The Fisheries Technology dual enrollment course kicked off this March during the first elective phase of the semester. After meeting their UAS professor Lauren Wild, the students were introduced to fisheries in general as well as salmon, crab, and halibut fisheries in Alaska through their online video lectures. The online video lectures thoroughly cover a diverse array of topics including fish biology and life cycles, fishing vessels and seasons, fisheries management practices and agencies, conservation topics, and more.
To make the course more engaging and relevant to our students, HIA Environmental has been working with Hoonah City School’s Fisheries Technology teacher Rachel Priser and Miguel Contreras to coordinate activities, guest speakers, and field trips to supplement course material. We started by playing a natural resource management game to teach the tragedy of the commons, and watched the movie “Artifishal” that described the many perspectives on and issues related to salmon hatcheries in Alaska. We also joined USFS Fish Biologist Neal Schoenfelder at the harbor to discuss the different types and uses of fishing vessels found here in Hoonah.
Later in the week, HIA’s Cultural Specialist Darlene See came into the class to share the Tlingit Salmon Boy story and talk about respect with the students. It’s important to show respect to all living and nonliving things, especially when we depend so heavily on them!
The students got a little slimy while applying their newly-acquired salmon biology knowledge during a salmon dissection with Neal and science teacher Alex Tannehill. It was great to see them apply their knowledge and identify different body parts like the heart, liver, spleen, and stomach, and even find little treasures like the otolith bone! Thank you again to Neal and Hoonah’s Cold Storage for making this salmon dissection possible! Participating in hands-on activities around course material helps the students learn and is more fun.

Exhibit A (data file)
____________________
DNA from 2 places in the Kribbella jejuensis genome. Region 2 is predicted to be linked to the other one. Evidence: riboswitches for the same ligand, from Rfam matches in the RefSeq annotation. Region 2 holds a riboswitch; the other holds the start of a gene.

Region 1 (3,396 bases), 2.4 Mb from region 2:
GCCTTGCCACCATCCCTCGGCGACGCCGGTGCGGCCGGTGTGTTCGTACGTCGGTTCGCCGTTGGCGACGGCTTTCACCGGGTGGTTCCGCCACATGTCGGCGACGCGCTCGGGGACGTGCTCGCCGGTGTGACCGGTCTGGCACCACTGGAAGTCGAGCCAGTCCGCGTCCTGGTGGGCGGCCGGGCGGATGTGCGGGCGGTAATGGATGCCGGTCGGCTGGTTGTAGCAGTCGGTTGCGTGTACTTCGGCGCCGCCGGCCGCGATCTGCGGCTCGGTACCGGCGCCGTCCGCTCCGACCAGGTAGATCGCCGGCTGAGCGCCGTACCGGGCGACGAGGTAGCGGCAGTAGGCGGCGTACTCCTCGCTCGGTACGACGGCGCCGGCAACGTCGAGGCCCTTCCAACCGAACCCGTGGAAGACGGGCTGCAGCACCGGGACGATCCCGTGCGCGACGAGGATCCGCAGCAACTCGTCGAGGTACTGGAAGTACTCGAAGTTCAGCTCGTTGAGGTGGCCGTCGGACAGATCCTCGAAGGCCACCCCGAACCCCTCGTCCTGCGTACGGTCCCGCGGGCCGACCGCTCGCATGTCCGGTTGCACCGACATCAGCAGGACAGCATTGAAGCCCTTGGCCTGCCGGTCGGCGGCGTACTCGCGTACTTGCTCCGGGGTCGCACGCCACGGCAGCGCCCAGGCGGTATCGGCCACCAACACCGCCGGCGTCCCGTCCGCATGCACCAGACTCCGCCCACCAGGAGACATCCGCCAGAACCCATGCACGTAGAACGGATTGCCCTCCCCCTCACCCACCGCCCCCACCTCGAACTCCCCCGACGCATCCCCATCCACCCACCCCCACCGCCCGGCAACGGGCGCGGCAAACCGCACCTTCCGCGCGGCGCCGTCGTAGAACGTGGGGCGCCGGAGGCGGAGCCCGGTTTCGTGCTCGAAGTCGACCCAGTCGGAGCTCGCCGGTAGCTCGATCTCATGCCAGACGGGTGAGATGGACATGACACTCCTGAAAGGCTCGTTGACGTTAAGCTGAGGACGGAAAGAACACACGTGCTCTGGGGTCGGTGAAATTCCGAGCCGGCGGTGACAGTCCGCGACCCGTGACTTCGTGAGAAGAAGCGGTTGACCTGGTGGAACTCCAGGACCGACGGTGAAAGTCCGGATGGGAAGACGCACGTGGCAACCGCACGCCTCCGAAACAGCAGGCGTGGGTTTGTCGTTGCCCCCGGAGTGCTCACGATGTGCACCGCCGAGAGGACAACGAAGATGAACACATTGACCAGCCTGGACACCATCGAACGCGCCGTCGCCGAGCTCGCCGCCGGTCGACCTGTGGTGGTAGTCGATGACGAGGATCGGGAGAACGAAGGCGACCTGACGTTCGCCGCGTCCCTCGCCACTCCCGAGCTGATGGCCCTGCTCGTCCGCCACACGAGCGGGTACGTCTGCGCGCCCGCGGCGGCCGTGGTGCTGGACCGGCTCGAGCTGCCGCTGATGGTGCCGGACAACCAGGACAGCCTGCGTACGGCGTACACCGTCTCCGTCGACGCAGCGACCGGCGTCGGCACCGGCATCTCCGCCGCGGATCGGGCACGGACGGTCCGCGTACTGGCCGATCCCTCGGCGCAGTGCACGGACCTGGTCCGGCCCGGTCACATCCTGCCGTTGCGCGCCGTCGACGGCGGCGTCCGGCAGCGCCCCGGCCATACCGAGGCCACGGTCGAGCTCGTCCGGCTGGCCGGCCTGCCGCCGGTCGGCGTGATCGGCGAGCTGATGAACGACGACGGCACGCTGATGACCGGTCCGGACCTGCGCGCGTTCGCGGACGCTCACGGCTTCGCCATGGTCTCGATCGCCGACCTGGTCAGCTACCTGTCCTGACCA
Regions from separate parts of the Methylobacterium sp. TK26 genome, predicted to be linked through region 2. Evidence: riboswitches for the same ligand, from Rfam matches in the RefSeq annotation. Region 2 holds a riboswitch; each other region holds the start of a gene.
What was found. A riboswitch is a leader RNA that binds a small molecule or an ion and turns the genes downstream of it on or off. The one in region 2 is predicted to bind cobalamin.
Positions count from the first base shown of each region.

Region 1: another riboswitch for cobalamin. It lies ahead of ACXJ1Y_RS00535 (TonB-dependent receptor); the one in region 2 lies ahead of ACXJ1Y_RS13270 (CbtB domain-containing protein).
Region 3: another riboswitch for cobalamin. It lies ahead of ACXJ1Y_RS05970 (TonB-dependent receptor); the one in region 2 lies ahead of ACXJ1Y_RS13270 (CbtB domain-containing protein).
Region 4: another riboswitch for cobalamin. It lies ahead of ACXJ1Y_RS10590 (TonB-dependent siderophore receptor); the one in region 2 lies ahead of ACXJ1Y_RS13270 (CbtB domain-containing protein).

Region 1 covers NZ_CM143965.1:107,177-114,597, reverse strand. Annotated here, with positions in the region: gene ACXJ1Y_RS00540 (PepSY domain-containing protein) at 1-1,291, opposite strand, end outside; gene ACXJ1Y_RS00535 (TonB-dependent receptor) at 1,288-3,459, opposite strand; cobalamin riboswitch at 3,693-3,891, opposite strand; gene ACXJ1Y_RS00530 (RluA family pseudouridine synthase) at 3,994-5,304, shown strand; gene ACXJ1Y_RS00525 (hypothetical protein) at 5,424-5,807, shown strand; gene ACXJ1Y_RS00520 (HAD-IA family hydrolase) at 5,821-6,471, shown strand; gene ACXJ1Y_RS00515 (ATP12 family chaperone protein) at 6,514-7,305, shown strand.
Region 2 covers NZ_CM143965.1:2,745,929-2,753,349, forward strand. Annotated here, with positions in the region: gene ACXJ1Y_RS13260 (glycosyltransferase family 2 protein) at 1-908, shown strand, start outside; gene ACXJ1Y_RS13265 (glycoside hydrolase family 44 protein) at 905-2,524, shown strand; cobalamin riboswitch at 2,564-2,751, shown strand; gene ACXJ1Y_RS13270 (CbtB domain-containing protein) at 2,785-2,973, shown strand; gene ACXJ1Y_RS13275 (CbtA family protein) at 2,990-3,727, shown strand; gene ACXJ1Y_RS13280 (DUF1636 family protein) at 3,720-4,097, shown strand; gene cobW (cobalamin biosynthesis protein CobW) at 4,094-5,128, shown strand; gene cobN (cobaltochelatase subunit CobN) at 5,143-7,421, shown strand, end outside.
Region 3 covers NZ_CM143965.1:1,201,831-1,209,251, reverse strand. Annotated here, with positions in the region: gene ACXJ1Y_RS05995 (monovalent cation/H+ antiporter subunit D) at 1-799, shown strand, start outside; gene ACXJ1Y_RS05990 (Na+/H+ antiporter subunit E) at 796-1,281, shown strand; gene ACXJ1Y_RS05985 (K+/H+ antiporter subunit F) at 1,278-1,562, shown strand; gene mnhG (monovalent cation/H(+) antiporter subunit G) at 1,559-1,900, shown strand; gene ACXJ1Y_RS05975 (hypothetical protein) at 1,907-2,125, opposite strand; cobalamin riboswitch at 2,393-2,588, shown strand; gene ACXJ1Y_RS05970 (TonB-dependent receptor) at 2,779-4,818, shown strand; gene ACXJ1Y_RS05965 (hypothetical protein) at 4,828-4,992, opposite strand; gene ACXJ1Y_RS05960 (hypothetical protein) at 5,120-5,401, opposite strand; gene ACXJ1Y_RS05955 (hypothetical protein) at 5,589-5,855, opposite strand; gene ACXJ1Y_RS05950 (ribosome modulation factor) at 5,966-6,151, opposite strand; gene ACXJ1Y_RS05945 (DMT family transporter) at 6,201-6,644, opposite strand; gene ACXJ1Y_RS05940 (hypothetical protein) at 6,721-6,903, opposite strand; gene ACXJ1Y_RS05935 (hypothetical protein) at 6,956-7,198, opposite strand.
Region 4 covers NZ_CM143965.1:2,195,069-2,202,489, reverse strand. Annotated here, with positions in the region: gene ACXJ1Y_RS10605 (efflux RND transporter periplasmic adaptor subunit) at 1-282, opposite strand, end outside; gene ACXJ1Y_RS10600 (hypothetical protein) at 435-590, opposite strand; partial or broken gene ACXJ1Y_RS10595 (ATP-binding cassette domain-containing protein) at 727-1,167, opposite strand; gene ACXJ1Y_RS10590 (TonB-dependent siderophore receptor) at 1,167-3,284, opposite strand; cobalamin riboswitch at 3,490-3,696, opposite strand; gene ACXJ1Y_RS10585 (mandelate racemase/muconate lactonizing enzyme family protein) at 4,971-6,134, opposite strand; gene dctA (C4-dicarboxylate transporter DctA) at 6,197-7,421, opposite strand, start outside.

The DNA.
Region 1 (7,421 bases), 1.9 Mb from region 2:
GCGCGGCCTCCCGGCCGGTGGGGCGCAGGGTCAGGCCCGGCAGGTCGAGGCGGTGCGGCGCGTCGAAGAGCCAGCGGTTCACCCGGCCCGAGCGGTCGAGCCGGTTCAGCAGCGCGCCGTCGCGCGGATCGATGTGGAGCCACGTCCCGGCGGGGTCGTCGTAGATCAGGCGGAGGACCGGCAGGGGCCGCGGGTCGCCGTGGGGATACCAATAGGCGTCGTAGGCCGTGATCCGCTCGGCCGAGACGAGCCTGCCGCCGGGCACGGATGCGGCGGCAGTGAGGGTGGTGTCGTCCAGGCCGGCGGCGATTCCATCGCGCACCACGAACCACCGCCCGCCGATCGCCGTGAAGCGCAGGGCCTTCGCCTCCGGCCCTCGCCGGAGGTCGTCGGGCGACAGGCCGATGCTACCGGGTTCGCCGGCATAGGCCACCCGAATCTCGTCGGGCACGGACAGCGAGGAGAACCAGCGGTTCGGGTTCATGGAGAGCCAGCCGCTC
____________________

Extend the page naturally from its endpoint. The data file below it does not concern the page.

The following week the class got to learn about commercial fishing from Stan Savland, a local professional fisherman. He shared some of his commercial fishing experiences, how he got into the industry, and what to expect as a commercial fisherman. We even got to take a tour of his vessel and equipment on the Chikamin! Thank you Stan for adding an invaluable experience to the Fisheries Technology course!
PhD researcher and fisheries policy professional Elizabeth Figus joined the Fisheries Technology course to talk about Alaska’s fishing policies and regulations around salmon and halibut. She gave an in-depth presentation on how various policy processes work and how locals can get involved while the students played her fisheries management Bingo using fishing terms from her discussion. Thank you Elizabeth for giving such a unique perspective to the students!
To prepare for their first exam before spring break, students played a Fisheries Technology Jeopardy that covered some material from their first unit. Taking an online college course in high school isn’t easy, but we’re thankful for UAS, Hoonah City Schools, and local and nonlocal participants that give students this unique opportunity to learn about fisheries technology from so many perspectives! Not only can it help them in their pursuit of higher education, but it can lead to some cool careers on topics students are passionate about. Thank you to everyone who’s made this course possible so far! We look forward to continuing the Fisheries Technology course when the elective phase recommences in April.
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